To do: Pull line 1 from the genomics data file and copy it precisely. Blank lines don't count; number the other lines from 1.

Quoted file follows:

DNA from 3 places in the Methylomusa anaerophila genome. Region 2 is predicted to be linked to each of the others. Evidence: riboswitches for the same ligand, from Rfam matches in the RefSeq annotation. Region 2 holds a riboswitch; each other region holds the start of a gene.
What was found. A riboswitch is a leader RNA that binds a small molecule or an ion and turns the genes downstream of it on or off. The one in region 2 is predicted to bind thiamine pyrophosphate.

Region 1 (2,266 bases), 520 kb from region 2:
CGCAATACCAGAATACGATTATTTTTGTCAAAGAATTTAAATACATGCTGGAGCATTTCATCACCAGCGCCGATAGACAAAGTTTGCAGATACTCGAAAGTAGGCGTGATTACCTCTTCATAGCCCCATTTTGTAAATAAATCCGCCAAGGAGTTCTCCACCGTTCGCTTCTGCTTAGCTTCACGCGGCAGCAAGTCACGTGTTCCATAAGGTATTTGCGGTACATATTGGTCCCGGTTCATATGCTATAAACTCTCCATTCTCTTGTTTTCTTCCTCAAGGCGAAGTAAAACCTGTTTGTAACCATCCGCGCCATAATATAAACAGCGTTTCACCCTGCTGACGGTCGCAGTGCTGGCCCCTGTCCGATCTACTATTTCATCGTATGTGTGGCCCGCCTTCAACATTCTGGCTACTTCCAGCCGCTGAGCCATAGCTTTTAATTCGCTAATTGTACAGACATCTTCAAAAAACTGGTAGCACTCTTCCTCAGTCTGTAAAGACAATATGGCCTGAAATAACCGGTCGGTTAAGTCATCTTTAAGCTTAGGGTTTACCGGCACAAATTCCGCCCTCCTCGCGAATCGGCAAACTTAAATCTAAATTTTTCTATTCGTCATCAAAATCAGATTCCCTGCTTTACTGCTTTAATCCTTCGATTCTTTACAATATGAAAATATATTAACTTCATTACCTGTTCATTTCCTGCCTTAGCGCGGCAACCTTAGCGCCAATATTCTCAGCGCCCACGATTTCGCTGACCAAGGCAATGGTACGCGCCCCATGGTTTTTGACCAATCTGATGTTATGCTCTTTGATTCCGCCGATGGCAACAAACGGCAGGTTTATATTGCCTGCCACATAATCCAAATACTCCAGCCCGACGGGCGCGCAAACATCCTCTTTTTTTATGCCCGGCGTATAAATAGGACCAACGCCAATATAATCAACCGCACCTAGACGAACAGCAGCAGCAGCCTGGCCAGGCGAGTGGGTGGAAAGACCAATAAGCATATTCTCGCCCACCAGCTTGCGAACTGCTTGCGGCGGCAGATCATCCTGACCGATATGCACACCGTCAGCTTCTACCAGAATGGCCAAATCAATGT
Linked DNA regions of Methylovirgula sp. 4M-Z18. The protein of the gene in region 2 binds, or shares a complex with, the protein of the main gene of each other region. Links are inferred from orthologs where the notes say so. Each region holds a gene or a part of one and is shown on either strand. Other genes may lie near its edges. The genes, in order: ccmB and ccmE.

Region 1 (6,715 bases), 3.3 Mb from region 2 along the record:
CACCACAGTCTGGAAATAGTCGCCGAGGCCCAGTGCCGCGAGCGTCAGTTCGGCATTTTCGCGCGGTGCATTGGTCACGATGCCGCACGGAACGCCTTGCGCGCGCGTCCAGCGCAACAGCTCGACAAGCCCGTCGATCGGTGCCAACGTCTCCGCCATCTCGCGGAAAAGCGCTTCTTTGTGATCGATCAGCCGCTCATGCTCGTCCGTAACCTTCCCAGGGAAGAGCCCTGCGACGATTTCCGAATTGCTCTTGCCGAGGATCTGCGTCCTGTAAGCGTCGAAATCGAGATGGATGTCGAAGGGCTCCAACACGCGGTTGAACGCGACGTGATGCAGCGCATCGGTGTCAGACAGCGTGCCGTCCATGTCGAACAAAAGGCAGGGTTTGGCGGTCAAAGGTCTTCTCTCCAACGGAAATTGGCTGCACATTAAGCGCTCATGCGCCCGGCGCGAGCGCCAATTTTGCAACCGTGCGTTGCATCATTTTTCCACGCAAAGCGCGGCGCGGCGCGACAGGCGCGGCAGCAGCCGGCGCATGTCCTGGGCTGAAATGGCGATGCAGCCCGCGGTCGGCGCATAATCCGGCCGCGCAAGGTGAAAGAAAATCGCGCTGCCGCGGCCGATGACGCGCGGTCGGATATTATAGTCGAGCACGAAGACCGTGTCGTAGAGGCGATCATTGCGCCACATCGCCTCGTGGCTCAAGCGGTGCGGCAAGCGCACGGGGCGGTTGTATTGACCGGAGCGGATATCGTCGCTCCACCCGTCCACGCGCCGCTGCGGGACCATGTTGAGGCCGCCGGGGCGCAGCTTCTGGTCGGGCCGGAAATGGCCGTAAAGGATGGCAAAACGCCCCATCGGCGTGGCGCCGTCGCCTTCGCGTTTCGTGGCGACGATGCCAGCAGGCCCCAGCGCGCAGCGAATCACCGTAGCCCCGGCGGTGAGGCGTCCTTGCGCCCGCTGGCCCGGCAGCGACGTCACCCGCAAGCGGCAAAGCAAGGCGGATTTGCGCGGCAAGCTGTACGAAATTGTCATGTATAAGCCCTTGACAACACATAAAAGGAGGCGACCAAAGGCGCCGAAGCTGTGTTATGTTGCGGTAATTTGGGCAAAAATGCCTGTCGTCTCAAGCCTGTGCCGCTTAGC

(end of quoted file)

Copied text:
DNA from 3 places in the Methylomusa anaerophila genome. Region 2 is predicted to be linked to each of the others. Evidence: riboswitches for the same ligand, from Rfam matches in the RefSeq annotation. Region 2 holds a riboswitch; each other region holds the start of a gene.